2009 Wallis "Little Sister" Diamond Mountain Bordeaux Blend

SKU #1092824 94 points Wine & Spirits

 This wine’s fruit purity comes into focus over the course of a day, its bold, dark berry flavors and mineral-inflected tannins integrating toward plump richness with air. The blend is primarily cabernet sauvignon (55 percent, along with merlot and petit verdot), grown at the Wallis family’s vineyard:13 acres at elevations between 600 and 800 feet. Thomas Brown of Rivers-Marie made this 2009, a cool, bright and elegant blend that speaks clearly of its Diamond Mountain upbringing. Cellar it for three to five years. (228 cases)  (6/2012)

91 points Robert Parker's Wine Advocate

 The 2009 Little Sister is a beautiful, perfumed wine laced with silky red berries, flowers and spices. It is a gracious, supple wine endowed with remarkable textural finesse and exceptional overall balance. Anticipated maturity: 2012-2019. Although Edward and Marilyn Wallis purchased their estate on Diamond Mountain in 1975, the first vines were only planted in 2000. Winemaker Thomas Rivers Brown gives the Cabernet Sauvignon roughly 10 months in French oak barrels, 85% new.  (12/2011)

91 points Wine Enthusiast

 Delicious now, this has waves of blackberries, cherries, currants, dark chocolate, spices and oak. It seems almost sweet, but the finish is a swirl of dry tannins. Might develop over the long haul, and will it certainly last to 2015. Give it a few hours in the decanter.  (10/2012)

90 points Stephen Tanzer's International Wine Cellar

 Medium ruby. Brooding aromas of dark berries and menthol. Then sexy and savory in the mouth, with good verve and nuance to the black raspberry and licorice flavors. Finishes with substantial chewy tannins and good length. Fruit from this Diamond Mountain property previously was sold to David Ramey and Lokoya, and still goes to the Napa Valley Reserve.  (5/2012)

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Price: $44.99
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Cabernet Sauvignon and Blends

- Cabernet Sauvignon has come a long way from its role as a blending varietal, however dominant, in the wines of Bordeaux. Today it is the most planted red varietal in the world. Identified as a descendent of Cabernet Franc and Sauvignon Blanc, the late-ripening Cabernet Sauvignon needs to be planted in warmer climates to fully ripen. Its small berries can easily be identified for their distinctive blue color, thick skins and high tannins. And while the varietal has its own definitive characteristics: green pepper-like aromas and black currant flavors among them, it is perhaps most prized for its ability to convey terroir, vintage and winemaking. A relatively new varietal, Cabernet Sauvignon started making inroads into the wines of the Médoc and Graves in the late-18th century. Today it is also dominant in the up-and-coming Entre-Deux-Mers region of Bordeaux and can also be found in Southwest France. It is the companion varietal to Sangiovese in Italy's Super Tuscans and is planted all over Europe, stretching to lesser-known winegrowing regions like Russia and Lebanon. In the Americas Cabernet Sauvignon has found champions in every nook and cranny of California and among winemakers in Washington, where it complements plantings of Merlot. In South America, Cab thrives in Chile, but can also be found in smaller amounts in Argentina and even in Mexico.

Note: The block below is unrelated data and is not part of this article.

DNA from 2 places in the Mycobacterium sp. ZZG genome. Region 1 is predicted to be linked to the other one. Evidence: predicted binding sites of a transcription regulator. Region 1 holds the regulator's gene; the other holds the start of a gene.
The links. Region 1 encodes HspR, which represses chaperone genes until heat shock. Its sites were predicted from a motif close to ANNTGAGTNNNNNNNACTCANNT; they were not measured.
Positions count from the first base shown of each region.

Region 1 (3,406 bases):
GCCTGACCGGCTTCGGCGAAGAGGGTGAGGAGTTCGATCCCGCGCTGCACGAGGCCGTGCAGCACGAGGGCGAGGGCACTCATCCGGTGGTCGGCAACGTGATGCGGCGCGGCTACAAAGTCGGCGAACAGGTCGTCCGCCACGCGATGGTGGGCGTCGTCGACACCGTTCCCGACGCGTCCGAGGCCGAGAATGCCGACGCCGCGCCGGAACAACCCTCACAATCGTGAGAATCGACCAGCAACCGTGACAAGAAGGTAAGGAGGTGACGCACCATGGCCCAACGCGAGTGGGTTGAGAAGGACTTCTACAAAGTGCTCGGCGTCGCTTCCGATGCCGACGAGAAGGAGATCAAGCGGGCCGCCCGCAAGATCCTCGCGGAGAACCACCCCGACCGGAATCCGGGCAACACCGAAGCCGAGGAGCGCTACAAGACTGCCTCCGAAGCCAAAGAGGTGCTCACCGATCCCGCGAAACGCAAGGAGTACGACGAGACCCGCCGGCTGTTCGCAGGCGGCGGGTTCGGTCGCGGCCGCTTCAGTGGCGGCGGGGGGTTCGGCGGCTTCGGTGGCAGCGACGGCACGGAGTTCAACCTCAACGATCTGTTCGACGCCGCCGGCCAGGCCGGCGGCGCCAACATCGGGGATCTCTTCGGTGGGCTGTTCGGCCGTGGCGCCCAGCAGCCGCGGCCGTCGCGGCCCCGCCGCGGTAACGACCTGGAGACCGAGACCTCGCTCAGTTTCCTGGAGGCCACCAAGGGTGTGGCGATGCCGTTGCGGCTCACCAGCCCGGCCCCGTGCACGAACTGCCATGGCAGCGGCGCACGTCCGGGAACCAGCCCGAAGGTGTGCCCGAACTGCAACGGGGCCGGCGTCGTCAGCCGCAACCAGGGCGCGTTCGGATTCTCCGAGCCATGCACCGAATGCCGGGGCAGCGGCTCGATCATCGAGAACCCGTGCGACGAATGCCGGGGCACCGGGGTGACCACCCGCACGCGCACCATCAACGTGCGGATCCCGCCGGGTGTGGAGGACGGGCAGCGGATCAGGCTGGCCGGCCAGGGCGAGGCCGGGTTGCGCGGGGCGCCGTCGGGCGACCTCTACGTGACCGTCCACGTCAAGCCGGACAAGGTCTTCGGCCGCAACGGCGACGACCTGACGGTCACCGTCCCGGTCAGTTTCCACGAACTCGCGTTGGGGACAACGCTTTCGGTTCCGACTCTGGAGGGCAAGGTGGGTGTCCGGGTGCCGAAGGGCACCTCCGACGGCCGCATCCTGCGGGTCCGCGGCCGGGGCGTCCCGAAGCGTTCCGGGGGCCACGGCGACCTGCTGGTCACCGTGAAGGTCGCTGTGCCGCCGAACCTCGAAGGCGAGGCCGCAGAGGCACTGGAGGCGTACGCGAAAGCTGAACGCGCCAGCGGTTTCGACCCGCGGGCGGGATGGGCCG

United States

- When people consider domestic wine, they normally think about the state of California. The fine viticultural Region within California, including the Napa Valley, Sonoma, Santa Cruz Mountains, Mendocino and Santa Barbara, are capable of growing grapes of world-class quality. But there's plenty of fabulous wine coming from other states, too. Oregon, Washington and New York are also causing eyebrows (and glassware) to be raised around the world. Click for a list of bestselling items from the United States.


- With the explosive growth that California's wine industry has seen the past several years, it's easy to view winemaking and grape growing in the Golden State as a recent phenomenon. And while it's true that California's viticultural history is brief compared to several European countries, this state's roots date back well over 200 years. Due to the enormous response to California wine within the United States and worldwide, there are thousands of excellent and diverse wines being produced within the state each year. For our entire selection of California wines, please visit this link.
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Napa Valley

- America's most famous wine region, which encompasses a varied geographical territory running about 20 miles long from the San Francisco Bay northward to the foot of Mount St. Helena. Napa's great diversity, both in terms of climate and terroir, has led to the creation of a number of smaller AVAs like Stags Leap District, Rutherford, Howell Mountain, Oakville and Mount Veeder, among others. Cabernet and chardonnay still reign supreme, but just about everything under the sun is grown in Napa Valley, in quality levels ranging from $2 jug wine to $500 a bottle California cab.
Alcohol Content (%): 14.9